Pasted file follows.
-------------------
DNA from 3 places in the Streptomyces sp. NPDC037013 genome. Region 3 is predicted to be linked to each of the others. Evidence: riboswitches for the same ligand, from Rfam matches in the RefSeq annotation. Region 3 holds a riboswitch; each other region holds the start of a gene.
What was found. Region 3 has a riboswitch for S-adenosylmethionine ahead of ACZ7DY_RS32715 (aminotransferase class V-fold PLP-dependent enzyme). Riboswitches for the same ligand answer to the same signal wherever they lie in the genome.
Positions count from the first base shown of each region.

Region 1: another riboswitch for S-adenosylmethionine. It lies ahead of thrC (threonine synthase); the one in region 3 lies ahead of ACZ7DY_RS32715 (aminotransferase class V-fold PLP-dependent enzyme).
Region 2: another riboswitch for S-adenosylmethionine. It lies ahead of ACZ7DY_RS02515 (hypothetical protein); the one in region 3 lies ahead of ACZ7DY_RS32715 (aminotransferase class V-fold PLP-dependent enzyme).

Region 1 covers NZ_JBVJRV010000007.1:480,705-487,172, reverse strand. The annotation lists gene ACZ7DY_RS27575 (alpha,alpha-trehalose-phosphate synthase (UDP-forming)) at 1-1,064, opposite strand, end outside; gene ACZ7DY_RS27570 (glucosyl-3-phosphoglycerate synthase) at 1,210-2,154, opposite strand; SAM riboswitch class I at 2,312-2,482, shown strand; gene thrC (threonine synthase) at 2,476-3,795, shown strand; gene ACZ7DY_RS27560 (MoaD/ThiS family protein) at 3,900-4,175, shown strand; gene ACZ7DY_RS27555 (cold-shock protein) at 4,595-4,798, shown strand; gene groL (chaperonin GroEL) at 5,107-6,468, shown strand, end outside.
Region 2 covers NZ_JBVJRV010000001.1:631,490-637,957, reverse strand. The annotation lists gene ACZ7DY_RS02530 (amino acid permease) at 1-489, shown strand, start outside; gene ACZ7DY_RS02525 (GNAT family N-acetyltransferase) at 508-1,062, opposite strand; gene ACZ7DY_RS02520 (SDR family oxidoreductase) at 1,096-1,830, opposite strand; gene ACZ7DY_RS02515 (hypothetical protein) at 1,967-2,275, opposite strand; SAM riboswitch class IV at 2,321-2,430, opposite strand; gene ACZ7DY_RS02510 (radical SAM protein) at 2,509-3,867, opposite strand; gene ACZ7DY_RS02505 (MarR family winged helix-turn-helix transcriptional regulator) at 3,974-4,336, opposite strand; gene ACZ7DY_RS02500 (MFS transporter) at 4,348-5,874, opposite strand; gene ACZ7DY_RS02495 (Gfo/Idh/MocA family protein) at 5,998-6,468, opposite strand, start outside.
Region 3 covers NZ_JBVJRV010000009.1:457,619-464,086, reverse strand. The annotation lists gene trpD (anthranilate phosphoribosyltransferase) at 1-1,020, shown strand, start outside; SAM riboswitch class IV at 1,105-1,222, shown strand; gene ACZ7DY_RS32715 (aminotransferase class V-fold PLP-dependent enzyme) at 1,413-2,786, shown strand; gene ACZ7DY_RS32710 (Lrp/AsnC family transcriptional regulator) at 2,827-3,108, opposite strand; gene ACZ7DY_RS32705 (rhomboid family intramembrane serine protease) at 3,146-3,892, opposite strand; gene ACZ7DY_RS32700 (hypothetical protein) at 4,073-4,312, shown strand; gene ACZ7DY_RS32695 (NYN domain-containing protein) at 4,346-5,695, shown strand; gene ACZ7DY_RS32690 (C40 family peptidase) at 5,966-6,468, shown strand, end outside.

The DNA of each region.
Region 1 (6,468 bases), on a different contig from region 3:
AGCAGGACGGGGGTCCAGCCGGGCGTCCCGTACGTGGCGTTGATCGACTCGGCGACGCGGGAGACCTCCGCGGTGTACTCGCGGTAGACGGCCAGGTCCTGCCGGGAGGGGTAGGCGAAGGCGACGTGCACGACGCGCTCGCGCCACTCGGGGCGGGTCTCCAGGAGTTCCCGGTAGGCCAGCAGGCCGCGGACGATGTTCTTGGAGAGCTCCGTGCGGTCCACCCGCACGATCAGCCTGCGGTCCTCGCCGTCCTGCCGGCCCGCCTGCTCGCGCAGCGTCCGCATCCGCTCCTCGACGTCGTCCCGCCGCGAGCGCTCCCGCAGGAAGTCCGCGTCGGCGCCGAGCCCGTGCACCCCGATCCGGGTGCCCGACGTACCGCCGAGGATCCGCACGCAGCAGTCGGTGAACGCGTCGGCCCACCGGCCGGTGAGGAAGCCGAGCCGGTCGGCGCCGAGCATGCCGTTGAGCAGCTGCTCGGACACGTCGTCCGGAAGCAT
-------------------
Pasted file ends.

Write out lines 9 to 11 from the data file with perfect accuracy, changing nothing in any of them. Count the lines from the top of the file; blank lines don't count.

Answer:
The DNA of each region.
Region 1 (6,468 bases), on a different contig from region 3:
AGCAGGACGGGGGTCCAGCCGGGCGTCCCGTACGTGGCGTTGATCGACTCGGCGACGCGGGAGACCTCCGCGGTGTACTCGCGGTAGACGGCCAGGTCCTGCCGGGAGGGGTAGGCGAAGGCGACGTGCACGACGCGCTCGCGCCACTCGGGGCGGGTCTCCAGGAGTTCCCGGTAGGCCAGCAGGCCGCGGACGATGTTCTTGGAGAGCTCCGTGCGGTCCACCCGCACGATCAGCCTGCGGTCCTCGCCGTCCTGCCGGCCCGCCTGCTCGCGCAGCGTCCGCATCCGCTCCTCGACGTCGTCCCGCCGCGAGCGCTCCCGCAGGAAGTCCGCGTCGGCGCCGAGCCCGTGCACCCCGATCCGGGTGCCCGACGTACCGCCGAGGATCCGCACGCAGCAGTCGGTGAACGCGTCGGCCCACCGGCCGGTGAGGAAGCCGAGCCGGTCGGCGCCGAGCATGCCGTTGAGCAGCTGCTCGGACACGTCGTCCGGAAGCAT